Several studies, often performed without the benefit of genetic fingerprinting of the bacterial isolates, found several identifiable risk factors (e.g., hospitalization within one year, nursing home residence, hemodialysis, or placement of a long-term intravascular device) that were associated with community-onset MRSA infection or colonization [11–13]. However, this scenario has changed dramatically with the emergence of two MRSA strains, USA300 and USA400. While several well-described outbreaks involving USA300 (e.g., in prisons and sports teams) and USA400 (e.g., in postpartum women and maternity units) have been reported [7–10], risk factors for acquisition of these strains in the general population are largely unknown. In Atlanta, patients with skin and soft tissue infections with the USA300/400 strains were more likely to be black and female when compared to patients with infections due to MSSA . The USA300 type predominated in this study, and the medical center served a largely black and indigent population . In Minnesota, patients with cultures with CA-MRSA were more likely to be younger, nonwhite, and of lower socioeconomic status when compared to patients with hospital-acquired strains of MRSA . In a multicenter study involving patients from Atlanta, Baltimore, and Minnesota, patients with CA-MRSA were likely to have several underlying conditions (e.g., tobacco use, prior skin infections, diabetes mellitus, asthma, and HIV infection) and were of lower socioeconomic status; isolates in this report were not fingerprinted . In a nationwide survey examining rates of nasal colonization, S. aureus was more common in men, those with asthma, and in subjects < 65 years of age; blacks and Mexicans had lower colonization rates when compared to whites. Risk factors for MRSA colonization included age > 65 years, female sex, underlying diabetes mellitus, and residence in a long-term care facility; Hispanics were less likely than whites to be colonized with MRSA . However, approximately half of the MRSA isolates in the last study possessed SCCmec II, suggesting that many were hospital-associated strains.
As the boundary between cases with nosocomial and community-associated MRSA becomes hazy, it is increasingly apparent that future epidemiological studies will require thorough characterization of the bacterial isolates. In this report, only 35% of our isolates with the antibiotic phenotype suggestive of CA-MRSA (MRSA susceptible to clindamycin) belonged to the USA300/400 types. In addition, only 62% of isolates with SCCmec type IV belonged to the USA300/400 types; whether the other isolates represent CA-MRSA strains unique to our region requires further investigation.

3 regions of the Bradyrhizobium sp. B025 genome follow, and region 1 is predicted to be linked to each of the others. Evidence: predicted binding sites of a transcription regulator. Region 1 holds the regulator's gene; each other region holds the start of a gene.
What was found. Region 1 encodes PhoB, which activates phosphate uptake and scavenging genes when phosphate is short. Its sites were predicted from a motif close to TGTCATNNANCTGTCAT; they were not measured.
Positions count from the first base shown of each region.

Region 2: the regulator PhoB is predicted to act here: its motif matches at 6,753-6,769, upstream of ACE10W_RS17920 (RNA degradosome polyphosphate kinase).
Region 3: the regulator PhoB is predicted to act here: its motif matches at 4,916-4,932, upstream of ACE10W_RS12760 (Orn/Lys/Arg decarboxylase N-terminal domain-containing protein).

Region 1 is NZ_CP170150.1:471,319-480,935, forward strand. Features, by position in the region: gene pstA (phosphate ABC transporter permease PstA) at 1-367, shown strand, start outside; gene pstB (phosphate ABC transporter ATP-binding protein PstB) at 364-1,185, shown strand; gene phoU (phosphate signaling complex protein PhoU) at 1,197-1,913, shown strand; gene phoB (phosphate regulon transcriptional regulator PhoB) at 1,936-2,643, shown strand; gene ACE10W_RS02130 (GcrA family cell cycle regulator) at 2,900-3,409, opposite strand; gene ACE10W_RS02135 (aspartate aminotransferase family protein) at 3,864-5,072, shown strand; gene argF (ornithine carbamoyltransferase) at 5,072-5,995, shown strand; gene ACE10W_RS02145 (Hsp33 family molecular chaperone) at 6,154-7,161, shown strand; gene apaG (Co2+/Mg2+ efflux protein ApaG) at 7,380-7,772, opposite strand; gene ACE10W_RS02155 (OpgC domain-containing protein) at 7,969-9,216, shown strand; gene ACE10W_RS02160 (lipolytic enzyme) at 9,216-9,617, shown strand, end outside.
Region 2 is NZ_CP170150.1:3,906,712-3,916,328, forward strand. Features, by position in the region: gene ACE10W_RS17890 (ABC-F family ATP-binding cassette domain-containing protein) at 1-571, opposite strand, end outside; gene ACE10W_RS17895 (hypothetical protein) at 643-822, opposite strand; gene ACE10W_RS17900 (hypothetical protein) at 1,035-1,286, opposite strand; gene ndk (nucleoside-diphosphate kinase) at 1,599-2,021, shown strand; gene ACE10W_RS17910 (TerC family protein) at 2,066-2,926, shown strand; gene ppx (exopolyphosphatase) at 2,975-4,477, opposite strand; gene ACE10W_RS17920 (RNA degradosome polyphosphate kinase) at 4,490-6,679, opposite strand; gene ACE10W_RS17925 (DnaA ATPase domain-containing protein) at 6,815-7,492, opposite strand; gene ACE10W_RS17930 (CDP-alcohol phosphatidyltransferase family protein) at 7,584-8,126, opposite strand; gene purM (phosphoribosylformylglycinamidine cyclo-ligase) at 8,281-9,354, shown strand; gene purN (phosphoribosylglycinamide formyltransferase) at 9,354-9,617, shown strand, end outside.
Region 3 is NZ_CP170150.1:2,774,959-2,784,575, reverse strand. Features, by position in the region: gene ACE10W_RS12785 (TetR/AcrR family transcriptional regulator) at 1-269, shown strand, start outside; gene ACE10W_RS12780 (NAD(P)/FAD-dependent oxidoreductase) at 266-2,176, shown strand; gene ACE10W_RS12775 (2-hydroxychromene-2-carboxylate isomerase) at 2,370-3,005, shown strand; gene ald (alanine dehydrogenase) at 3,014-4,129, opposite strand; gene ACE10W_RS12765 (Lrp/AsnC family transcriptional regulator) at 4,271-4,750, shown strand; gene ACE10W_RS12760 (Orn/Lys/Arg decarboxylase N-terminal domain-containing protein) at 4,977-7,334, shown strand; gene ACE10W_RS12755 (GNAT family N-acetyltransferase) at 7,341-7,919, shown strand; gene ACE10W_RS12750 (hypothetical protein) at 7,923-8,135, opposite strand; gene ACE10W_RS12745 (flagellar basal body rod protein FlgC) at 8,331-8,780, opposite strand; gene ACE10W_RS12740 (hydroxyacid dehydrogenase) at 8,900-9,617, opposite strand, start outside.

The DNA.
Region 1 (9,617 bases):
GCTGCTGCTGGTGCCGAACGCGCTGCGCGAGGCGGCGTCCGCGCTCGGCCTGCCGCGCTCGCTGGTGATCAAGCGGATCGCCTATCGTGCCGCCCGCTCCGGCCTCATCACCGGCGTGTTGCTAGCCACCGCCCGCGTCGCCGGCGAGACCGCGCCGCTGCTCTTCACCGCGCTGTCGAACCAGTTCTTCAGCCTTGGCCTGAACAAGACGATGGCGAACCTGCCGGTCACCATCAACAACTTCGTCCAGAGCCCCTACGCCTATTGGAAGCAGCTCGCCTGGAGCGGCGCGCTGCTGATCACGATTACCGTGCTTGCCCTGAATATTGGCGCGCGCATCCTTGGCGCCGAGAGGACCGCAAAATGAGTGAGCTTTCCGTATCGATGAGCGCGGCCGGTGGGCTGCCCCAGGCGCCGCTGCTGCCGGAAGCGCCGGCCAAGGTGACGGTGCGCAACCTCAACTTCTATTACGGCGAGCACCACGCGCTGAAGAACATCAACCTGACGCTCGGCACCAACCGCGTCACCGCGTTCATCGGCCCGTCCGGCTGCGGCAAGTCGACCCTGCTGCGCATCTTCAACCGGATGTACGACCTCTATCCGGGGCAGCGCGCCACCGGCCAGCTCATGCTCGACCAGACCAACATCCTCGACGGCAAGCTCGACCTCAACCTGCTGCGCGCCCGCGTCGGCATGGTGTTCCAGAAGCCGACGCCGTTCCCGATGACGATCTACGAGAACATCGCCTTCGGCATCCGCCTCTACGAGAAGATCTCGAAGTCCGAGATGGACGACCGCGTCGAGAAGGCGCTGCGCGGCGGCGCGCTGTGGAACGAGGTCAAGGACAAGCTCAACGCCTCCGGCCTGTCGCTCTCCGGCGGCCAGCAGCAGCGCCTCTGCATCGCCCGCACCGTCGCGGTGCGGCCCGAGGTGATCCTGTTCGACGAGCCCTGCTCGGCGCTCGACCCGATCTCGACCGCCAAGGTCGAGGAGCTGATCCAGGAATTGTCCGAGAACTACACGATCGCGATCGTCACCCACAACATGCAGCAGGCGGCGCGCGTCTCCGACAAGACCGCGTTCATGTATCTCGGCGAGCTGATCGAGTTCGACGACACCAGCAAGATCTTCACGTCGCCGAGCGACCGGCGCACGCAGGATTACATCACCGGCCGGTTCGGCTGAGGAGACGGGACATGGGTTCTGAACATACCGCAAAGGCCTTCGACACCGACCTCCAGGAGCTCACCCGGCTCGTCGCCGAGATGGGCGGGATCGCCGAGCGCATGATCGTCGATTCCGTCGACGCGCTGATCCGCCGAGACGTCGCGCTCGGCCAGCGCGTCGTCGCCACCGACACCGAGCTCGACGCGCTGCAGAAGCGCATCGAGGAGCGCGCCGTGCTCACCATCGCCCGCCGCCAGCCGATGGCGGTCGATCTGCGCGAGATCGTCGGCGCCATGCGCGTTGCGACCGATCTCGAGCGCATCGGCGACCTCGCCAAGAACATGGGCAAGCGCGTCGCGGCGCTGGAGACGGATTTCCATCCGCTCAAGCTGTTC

In this report, we performed a population-based analysis of CA-MRSA in Brooklyn, NY using all S. aureus isolates identified in hospital microbiology laboratories. By itself, Brooklyn would rank as the fourth largest city in the United States, and has an extremely heterogeneous population. In this urban setting, we found a higher prevalence of USA300 strains in neighborhoods with several distinguishing characteristics. Neighborhoods with a higher prevalence of USA300 had a greater proportion of blacks, Hispanics, females, and children, and had measures indicative of a disadvantaged socioeconomic status. As more households had ≥ 3 persons in the high prevalence neighborhoods, crowded living conditions are likely an important contributing factor for the spread of the USA300 strain. Although racial and ethnic risk factors have been noted in other studies of CA-MRSA [2–4], it remains to be determined if these features are causal in nature or just reflect lower socioeconomic status (and crowded living conditions).
Our results are in stark contrast to a prior study examining epidemiology of Streptococcus pneumoniae in Brooklyn . In that report, the western region of the city (identified with the lower prevalence of USA300) had a higher rate of penicillin-resistant S. pneumoniae, and was attributed to greater access to healthcare (and antimicrobial agents). Indeed, increased antibiotic consumption has been postulated as a protective factor against CA-MRSA in certain populations . It is evident that in a large urban setting, these two resistant community pathogens do not share similar epidemiological characteristics.